end product, as pointed out most recently by Jeff and Carl

2008\11\29@165452 by Jinx

face picon face
> Is that because the PIC reliability is inherently lower or because the
> overall engineering and design of the PIC system is less reliable?

The impression I'm getting is that the brains, whatever it is, of a PLC
are protected with buffer circuitry. You could do the same with any
micro-based board

2008\11\29@173804 by Carl Denk

flavicon
face
The one model and manufacturer's PLC's I have are that way, probably
many other units are that way, but I would assume that some might be
sealed units, soldered chips or surface mount devices. A good point,
that should be part of your specifications when selecting a PLC. On mine
the buffer addressing is multiplexed. Note that in general the ladder
with embedded programming is executed, and then at the end of the
ladder, the buffers are strobed and all inputs/outputs are set at that
time. One of the gotcha's is setting an output early in the ladder, and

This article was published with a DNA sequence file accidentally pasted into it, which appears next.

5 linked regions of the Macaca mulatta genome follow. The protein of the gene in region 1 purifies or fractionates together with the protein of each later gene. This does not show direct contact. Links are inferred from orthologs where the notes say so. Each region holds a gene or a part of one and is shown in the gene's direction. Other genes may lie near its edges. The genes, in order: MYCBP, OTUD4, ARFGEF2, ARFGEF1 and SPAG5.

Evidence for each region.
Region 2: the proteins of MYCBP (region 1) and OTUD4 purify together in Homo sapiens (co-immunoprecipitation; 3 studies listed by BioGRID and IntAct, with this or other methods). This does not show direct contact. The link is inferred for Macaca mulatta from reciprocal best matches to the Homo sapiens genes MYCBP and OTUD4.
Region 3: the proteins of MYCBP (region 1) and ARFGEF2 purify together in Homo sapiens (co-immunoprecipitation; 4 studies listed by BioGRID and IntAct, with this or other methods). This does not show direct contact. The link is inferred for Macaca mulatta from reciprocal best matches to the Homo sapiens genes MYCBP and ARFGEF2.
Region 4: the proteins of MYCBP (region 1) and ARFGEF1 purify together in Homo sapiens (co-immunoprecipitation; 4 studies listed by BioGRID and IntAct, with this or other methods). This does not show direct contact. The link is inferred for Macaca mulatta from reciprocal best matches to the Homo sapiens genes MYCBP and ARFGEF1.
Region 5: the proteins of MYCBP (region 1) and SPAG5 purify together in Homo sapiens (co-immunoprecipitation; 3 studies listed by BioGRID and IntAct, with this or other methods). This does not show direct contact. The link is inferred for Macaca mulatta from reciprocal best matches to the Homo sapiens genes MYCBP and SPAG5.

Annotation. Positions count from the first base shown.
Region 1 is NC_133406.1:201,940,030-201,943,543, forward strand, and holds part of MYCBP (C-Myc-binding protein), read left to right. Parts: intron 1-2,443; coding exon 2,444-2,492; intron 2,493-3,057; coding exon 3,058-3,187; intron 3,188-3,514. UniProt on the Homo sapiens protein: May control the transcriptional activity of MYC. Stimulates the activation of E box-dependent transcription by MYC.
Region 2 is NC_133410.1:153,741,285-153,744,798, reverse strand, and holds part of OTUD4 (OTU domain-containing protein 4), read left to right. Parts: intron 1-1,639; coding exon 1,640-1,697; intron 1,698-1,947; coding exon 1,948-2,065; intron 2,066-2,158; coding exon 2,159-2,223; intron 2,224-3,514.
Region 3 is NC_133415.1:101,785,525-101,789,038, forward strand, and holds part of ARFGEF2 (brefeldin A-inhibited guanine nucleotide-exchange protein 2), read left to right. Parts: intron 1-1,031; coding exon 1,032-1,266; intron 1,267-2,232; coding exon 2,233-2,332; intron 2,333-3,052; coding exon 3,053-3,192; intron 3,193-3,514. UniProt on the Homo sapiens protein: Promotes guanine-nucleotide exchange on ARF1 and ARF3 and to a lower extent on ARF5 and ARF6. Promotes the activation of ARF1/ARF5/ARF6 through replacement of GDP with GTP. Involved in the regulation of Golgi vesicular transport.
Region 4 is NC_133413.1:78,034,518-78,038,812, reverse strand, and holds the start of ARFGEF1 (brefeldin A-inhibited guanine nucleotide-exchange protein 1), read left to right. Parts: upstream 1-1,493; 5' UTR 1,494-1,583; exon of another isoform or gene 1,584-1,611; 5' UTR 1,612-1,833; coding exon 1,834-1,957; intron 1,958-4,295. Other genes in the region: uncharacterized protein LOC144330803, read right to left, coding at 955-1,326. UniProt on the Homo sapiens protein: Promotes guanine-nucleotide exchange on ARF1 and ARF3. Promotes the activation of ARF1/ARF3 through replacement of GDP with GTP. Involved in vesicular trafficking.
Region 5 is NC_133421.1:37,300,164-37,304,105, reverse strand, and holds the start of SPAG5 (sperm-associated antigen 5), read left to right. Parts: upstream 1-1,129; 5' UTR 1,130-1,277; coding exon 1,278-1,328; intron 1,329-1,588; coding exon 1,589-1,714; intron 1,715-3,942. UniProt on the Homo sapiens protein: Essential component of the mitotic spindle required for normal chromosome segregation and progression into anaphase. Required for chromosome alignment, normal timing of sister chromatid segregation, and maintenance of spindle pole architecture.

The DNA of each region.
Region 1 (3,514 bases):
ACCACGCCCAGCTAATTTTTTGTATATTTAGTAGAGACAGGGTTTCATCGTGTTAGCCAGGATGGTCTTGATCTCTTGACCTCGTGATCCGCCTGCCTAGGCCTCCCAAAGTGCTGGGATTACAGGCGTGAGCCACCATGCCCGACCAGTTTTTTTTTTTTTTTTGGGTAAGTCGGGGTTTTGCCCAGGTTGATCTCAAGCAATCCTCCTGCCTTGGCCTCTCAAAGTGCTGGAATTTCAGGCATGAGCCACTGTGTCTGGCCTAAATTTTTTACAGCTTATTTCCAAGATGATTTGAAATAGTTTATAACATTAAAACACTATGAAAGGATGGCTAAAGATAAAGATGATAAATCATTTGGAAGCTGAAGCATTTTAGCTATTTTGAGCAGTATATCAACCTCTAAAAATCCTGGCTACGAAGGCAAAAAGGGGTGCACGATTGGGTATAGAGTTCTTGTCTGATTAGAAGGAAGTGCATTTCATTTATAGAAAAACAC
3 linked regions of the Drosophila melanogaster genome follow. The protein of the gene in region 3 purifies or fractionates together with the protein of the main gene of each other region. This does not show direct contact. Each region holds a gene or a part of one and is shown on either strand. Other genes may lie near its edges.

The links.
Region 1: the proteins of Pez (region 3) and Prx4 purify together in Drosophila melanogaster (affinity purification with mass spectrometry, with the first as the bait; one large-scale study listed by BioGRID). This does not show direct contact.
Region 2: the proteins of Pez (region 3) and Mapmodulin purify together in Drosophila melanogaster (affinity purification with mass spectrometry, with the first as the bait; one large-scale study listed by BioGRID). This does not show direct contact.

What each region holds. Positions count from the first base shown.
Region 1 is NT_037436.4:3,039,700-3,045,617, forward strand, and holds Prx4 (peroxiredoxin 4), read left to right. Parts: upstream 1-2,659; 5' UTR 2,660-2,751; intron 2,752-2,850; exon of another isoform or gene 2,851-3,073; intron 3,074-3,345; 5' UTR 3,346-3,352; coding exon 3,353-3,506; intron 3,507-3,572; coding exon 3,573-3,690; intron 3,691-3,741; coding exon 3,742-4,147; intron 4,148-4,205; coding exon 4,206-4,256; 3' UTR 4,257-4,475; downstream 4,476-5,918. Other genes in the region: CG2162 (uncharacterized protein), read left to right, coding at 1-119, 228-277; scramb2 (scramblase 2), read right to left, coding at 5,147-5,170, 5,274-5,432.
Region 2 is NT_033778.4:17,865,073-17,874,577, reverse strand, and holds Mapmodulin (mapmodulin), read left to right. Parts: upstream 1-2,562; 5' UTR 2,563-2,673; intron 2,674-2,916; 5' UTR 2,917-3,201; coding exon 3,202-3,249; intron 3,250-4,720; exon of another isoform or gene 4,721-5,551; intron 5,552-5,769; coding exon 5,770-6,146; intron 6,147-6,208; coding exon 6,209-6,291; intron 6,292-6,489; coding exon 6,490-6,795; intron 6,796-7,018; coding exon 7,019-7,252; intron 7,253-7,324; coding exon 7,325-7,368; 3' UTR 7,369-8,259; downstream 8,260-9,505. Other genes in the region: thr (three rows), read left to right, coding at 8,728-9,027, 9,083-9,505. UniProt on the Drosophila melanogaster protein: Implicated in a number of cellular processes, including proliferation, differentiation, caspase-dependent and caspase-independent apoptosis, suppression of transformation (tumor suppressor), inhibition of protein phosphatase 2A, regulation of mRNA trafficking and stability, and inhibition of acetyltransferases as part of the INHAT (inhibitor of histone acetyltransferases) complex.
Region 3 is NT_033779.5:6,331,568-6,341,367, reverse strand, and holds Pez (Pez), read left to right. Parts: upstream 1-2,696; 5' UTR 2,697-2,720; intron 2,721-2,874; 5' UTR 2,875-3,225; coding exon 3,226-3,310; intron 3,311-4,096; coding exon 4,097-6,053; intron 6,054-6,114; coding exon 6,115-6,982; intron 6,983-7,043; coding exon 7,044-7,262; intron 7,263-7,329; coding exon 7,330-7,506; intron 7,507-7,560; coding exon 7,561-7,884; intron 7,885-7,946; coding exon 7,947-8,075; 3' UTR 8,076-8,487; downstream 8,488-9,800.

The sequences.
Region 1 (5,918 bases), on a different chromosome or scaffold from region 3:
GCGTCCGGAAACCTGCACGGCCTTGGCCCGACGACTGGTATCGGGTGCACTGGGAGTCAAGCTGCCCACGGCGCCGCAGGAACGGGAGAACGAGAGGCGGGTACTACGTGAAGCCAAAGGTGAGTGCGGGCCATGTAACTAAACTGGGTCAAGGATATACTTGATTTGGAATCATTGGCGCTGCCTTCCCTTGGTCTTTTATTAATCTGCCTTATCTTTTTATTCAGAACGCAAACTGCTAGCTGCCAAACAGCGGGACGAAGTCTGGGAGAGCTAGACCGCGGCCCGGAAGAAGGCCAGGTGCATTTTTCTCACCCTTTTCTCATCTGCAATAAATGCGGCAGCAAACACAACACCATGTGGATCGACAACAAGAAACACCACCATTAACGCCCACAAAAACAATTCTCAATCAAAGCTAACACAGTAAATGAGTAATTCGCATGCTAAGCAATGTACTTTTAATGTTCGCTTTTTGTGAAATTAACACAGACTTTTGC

then farther down the ladder, changing the setting. The last setting
generally prevails.

The reliability of any unit depends on design, programming,  
fabrication, and application. The PLC somewhat eliminates the design and
fabrication from the variables. Certainly a PIC could do the job, but
think about my PLC has 40 inputs and 40 outputs, including 8 ADC
implementing that with a PIC including the subject of this message -
buffering where a fried chip can be changed out quickly. The ladder
diagram programming may seem difficult at first, but once one catches on
a bit, it becomes very straight forward, easy to debug or modify. The
ladder programming allows doing an step either on always, on rising or
falling edge of a input. The embedded high level programming like BASIC
allows working with numbers to scale ADC in addition to sending text and
data out to a network. I encourage using the TRI-PLC free trial
jhttp://www.tri-plc.com/TLeval/runTRiLOGI.htm

Also on their web site there are numerous example of applications

Jinx wrote:
>> Is that because the PIC reliability is inherently lower or because the
>> overall engineering and design of the PIC system is less reliable?